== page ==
The enzymes most critical to contributing body to beer are proteases, or proteolytic enzymes, which break down proteins into polypeptides and amino acids, and beta-glucanases which reduce the size of beta-glucans into smaller and less viscous, hence less mouthfeel, beta-glucan molecules. The bulk of these enzymatic changes occur during malting.

During germination the barley seed synthesizes these enzymes, along with many others such as amylases, to allow the seed to grow. The barley seed grows by dissolving large organic molecules found in the barley’s starch endosperm to give the growing seed sugar. The endosperm is a complex structure of starch granules, sought after by brewers, embedded in a protein matrix and encased by cell walls made of beta-glucans.

Beta-glucanases dissolve the endosperm cell walls and allow the proteases to begin breaking down the matrix surrounding starch granules, which in turn allows the amylases to convert barley starch into sugars needed by the growing embryo. The maltster and brewer want the cell walls and protein matrix to be degraded but want to retain as much starch as possible. When the embryo uses sugars for energy, carbon dioxide and water are formed that are lost from the malt. This is called malting loss and must be controlled by the maltster.

Malts with low losses during malting are usually undermodified, which means they retain a lot of barley-like qualities, such as intact cell walls and undegraded proteins. Beers made from these malts typically have good mouthfeel qualities. Traditional lager malts tend to be less well modified than traditional ale malts.

Malts with higher losses are usually overmodified and contain few intact cell walls and a high proportion of small polypeptide fragments. Beers made from these malts may suffer from poor mouthfeel qualities, especially if the malts are excessively

The conventional wisdom concerning this whole process of protein breakdown was that a lot of it occurred in malting and that more occurred in mashing during the “protein rest.” The idea held that undermodified malts require a protein rest to increase the levels of wort amino acids and to reduce the size of the protein that, if left undegraded, would cause problems in lautering. The problem with this idea is that almost all malt proteases are destroyed during kilning.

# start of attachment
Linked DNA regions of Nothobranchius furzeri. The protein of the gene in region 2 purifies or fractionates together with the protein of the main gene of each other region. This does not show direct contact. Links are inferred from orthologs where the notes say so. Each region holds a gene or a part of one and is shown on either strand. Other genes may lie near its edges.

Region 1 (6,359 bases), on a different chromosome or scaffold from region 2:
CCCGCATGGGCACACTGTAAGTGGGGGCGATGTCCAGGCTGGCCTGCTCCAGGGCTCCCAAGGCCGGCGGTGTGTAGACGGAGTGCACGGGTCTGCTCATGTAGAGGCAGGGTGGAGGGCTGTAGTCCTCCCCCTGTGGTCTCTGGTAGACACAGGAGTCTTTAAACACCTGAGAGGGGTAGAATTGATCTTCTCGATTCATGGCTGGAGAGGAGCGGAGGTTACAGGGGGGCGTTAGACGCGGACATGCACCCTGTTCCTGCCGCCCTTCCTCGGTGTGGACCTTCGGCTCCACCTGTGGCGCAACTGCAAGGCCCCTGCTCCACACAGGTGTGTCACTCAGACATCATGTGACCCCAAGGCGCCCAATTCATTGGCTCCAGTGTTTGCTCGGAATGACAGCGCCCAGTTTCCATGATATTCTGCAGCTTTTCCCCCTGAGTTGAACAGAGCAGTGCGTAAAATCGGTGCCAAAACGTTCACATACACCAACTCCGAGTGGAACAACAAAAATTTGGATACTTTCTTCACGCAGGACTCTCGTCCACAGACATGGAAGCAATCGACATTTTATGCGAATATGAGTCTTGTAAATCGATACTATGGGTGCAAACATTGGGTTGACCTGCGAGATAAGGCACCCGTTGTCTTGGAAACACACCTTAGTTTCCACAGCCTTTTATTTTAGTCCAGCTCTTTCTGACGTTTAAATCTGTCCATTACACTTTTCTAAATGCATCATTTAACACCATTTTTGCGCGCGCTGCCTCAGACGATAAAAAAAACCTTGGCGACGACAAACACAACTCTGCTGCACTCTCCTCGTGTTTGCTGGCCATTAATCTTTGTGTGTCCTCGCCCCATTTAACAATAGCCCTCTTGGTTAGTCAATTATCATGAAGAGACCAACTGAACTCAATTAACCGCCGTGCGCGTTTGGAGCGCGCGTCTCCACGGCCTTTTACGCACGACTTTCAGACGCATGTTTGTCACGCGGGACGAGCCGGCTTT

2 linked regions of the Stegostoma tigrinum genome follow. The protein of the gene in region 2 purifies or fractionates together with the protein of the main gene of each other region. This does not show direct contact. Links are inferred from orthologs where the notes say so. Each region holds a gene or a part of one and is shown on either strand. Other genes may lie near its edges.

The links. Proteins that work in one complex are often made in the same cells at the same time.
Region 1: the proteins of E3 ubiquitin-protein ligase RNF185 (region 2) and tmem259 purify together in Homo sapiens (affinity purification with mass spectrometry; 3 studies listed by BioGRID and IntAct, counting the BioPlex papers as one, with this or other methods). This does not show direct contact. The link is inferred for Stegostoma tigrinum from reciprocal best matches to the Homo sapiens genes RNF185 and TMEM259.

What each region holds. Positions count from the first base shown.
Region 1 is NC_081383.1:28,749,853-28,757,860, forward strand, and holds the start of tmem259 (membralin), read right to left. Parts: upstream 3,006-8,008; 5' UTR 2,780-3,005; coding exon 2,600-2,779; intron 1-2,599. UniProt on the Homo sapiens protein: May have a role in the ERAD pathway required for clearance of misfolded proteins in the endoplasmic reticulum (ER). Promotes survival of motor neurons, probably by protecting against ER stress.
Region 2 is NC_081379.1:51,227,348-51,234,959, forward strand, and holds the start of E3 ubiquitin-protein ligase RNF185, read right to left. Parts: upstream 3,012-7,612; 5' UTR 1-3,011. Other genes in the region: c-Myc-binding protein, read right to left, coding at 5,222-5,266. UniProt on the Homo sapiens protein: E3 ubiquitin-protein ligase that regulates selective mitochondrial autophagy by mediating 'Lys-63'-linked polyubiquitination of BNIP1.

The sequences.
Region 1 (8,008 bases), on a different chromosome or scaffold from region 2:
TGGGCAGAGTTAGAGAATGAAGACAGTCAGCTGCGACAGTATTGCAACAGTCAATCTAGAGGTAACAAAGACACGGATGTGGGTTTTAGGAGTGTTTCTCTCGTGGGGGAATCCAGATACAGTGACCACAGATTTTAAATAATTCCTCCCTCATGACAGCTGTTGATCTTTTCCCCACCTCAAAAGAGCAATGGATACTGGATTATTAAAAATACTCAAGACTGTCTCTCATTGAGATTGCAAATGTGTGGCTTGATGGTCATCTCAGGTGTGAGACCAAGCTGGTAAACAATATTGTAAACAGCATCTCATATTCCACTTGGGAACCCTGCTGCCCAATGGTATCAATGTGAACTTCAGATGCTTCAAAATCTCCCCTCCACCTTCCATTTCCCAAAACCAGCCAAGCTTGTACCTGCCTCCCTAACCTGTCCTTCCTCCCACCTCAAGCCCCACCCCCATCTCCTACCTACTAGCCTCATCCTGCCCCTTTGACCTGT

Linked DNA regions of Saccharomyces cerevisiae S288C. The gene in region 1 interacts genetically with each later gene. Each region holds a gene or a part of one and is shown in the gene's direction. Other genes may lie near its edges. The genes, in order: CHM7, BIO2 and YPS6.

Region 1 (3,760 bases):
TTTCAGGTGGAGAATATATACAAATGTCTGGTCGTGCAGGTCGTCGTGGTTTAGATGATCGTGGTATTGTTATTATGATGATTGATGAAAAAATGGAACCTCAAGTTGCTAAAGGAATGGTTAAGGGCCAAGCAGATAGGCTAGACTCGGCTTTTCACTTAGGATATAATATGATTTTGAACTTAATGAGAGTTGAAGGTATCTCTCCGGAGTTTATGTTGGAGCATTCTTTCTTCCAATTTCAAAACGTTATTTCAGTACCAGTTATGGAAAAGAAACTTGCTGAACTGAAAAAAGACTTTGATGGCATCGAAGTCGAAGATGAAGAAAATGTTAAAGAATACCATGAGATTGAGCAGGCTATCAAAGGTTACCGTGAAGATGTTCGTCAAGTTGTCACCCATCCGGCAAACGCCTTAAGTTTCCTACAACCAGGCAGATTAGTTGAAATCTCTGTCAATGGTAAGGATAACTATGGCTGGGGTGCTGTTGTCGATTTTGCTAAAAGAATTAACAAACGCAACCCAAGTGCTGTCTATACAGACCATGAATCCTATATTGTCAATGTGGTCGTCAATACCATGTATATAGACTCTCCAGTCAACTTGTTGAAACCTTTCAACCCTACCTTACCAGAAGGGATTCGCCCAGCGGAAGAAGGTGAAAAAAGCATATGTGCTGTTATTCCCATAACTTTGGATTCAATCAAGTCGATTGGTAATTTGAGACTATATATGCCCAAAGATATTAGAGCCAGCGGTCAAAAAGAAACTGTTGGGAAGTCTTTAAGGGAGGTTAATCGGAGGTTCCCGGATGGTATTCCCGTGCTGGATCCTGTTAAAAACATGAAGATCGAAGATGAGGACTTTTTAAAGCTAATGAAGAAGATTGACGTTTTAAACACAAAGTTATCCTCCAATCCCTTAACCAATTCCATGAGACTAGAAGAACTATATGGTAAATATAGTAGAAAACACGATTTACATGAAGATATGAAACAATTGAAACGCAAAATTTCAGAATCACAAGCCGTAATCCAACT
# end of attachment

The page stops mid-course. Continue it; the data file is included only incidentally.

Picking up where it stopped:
This view is no longer held by many brewing scientists, however. The research conducted by a group led by brewing science professor Michael Lewis, Ph.D, at the University of California, Davis, in the 1980s indicates that the protein rest merely dissolves protein, which is then later precipitated at higher temperatures but does not have a proteolytic component. This idea has more recently been confirmed by research groups at John Labatt Ltd. and Miller Brewing Co.

Some beta-glucanases that survive kilning can further reduce beta-glucan size, and hence wort viscosity, at temperatures between 100° and 130° F. The activity of these enzymes tends to reduce mouthfeel but reduces the problems in lautering associated with undermodified malts.

Starch-Degrading Enzymes

Other enzymes that the homebrewer can significantly control are alpha- and beta-amylase, which both degrade starch. These enzymes convert the long, complex chains of starch molecules into dextrins and fermentable sugars. Dextrins give beer fuller body and aid in head retention.

Saccharification is the process of converting large, complex molecules of starch into fermentable sugars such as glucose, maltose, and maltotriose, and larger, unfermentable dextrin chains (dextrins have four or more glucose molecules in their chain). Saccharification is due to the action of alpha-amylase and beta-amylase. Alpha-amylase randomly breaks the starch into smaller pieces. Beta-amylase attacks the non-reducing end of starch (of which there are very many) and the products of alpha-amylase to yield maltose.

Long chains of the simple sugar glucose make up starch, which is not fermentable in these attached chains. Double glucose molecules comprise very fermentable maltose, and four or more glucose molecules resulting from the incomplete breakdown of starch are unfermentable sugars that are tasteless and add body or mouthfeel to beer.

Because starch contains many branch points in its structure and beta-amylase cannot attack these branches, the random action of alpha-amylase enables beta-amylase to be more effective at producing maltose. Beta-amylase is most active between 140° and 149° F and alpha-amylase is most active around 158° F. Thus, lower temperatures and/or slower temperature increases from say 140° F to 158° F will result in more maltose; these worts are very fermentable and may suffer from poor mouthfeel. Higher temperatures will tend to produce worts with a higher proportion of dextrins. This means less alcohol but more of the compounds associated with body.